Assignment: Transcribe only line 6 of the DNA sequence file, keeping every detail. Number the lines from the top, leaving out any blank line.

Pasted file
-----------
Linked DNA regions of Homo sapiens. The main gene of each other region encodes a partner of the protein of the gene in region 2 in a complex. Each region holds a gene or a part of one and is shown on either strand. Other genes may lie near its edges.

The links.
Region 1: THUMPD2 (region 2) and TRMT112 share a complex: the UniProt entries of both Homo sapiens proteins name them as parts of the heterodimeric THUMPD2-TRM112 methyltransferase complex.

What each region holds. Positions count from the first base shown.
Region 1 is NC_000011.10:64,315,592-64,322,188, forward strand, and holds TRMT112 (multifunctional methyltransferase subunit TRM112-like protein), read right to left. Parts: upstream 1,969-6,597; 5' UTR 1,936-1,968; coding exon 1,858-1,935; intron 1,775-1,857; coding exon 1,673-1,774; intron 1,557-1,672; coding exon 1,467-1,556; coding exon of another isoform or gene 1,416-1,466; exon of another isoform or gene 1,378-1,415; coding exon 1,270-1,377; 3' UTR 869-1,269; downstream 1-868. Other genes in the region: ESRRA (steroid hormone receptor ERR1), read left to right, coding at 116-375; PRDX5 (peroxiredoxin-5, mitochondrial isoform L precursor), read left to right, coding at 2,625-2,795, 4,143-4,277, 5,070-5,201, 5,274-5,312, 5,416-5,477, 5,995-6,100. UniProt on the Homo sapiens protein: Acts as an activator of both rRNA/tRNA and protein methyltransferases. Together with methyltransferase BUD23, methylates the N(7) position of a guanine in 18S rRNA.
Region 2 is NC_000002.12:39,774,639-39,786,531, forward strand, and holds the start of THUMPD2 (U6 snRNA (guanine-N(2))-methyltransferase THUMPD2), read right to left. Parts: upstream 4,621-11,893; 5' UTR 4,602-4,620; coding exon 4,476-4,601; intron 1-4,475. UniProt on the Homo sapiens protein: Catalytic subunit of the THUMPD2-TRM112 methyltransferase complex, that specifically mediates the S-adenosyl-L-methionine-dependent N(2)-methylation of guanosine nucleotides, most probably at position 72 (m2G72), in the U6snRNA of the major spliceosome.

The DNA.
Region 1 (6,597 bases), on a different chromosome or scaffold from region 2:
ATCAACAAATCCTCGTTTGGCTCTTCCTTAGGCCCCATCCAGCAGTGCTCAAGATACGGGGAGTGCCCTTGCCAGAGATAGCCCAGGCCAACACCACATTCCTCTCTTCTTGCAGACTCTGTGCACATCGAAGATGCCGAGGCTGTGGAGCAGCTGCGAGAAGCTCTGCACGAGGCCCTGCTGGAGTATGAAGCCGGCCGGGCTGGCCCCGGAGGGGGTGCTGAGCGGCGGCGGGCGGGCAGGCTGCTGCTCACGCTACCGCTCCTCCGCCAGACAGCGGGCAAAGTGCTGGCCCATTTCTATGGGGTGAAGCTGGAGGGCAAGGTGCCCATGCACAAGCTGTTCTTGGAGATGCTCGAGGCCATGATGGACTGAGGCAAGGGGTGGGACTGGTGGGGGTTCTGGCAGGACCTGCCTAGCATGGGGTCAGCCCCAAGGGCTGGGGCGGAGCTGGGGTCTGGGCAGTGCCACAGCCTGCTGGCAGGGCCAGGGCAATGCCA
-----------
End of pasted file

Region 2 is NC_000002.12:39,774,639-39,786,531, forward strand, and holds the start of THUMPD2 (U6 snRNA (guanine-N(2))-methyltransferase THUMPD2), read right to left. Parts: upstream 4,621-11,893; 5' UTR 4,602-4,620; coding exon 4,476-4,601; intron 1-4,475. UniProt on the Homo sapiens protein: Catalytic subunit of the THUMPD2-TRM112 methyltransferase complex, that specifically mediates the S-adenosyl-L-methionine-dependent N(2)-methylation of guanosine nucleotides, most probably at position 72 (m2G72), in the U6snRNA of the major spliceosome.